How to pitch your screenplay at a film festival requires a killer story and nerves of steel. Got that? If you lack confidence or babble while you’re up on stage, the audience or panel might just hiss at you and force you to walk way through a gauntlet of shame. We’re going to prep you so that doesn’t happen by giving you a list of essential information.
- Register. With so many film festivals out there, know that some pitch festivals are free while others are not, but most do require that you register online or through mail. You’ll either pitch to a panel or pitch to an audience of writers who believe they’ve got the next big box office hit up their sleeve. Either way, it's a sweat fest.
- Bottled water. Once at the pitch festival, never underestimate the power of having bottled water on hand. Think about it. Each film festival will have at least 30-50 people or more all waiting to pitch their fabulous movie idea which means you’ll have to wait your turn as well. This can take up to an hour or two depending on the time allowance for the pitch part of the festival. The last thing you want is cotton mouth when they hand you the microphone.
- State your name and be brief. Tell them your name, don't mutter and don't go deep into where you’re from because really, no one cares if you are from Kickapoo, Kansas. Just state your name, a little bit about yourself and your writing. If you’ve set up a film company, tell them that, too for it can’t hurt to make yourself sound more professional.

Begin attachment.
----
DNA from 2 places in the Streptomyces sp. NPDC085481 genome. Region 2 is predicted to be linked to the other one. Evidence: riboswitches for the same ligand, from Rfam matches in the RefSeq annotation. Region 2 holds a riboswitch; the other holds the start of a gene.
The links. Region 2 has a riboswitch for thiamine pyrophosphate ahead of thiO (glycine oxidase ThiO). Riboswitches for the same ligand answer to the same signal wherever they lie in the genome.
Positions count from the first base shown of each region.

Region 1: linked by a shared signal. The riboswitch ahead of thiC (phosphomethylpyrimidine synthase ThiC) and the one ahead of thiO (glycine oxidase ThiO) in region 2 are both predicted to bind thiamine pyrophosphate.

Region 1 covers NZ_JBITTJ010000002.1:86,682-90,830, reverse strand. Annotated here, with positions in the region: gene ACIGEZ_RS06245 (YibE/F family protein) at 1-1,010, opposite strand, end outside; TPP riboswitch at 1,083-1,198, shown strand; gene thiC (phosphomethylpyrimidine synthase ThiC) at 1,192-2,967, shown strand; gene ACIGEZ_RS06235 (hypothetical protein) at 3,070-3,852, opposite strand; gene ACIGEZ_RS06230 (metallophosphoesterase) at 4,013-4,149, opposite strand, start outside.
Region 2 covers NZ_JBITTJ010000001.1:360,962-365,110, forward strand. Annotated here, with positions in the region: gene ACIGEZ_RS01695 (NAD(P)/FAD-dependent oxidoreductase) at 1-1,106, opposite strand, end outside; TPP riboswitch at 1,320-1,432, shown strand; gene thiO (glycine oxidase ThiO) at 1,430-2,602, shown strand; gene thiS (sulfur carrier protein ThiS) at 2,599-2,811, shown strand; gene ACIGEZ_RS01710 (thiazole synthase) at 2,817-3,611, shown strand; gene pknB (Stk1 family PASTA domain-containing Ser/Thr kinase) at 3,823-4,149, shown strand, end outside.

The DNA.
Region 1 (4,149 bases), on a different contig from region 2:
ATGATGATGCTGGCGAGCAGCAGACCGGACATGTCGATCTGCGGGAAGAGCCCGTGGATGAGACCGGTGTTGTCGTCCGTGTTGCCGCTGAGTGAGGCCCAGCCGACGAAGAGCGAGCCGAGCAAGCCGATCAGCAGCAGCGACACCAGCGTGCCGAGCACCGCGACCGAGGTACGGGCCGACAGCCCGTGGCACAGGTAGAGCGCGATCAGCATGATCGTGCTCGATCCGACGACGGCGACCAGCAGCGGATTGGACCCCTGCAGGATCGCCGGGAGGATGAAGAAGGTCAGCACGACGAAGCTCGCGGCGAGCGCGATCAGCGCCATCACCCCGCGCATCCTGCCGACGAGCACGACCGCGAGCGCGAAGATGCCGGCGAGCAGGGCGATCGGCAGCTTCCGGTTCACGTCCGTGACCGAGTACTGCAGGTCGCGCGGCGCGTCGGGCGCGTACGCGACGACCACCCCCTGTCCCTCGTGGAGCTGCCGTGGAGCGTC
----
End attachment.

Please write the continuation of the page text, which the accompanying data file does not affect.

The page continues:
- Tell them your logline slowly and succinctly. Do not go up there after they’ve handed you the microphone and say, “My story is about…” You’re a screenwriter. You should know how to write a logline. You should know how to pitch a logline. Your pitch should sound something like this: "When my protagonist gets together with his/her dynamic partner they must achieve their goal or something terrible will happen by the antagonist if they don’t succeed." You get the gist.
- Q&A. Don’t have a cow now; you see, film festivals love the questions and answers part so the audience or panel can rip your idea to shreds. Nerves of steel is what you’ll need to get through this part. Know your script inside and out. That’s key.
That’s it! You can now exhale because you’ve just pitched your screenplay at a film festival and that’s similar to auditioning for a Broadway play for a screenwriter. Hopefully, a talent agent heard your logline, loved it and will want to represent you. If not, keep at it because the opportunities to pitch your screenplay at a film festival are plentiful.
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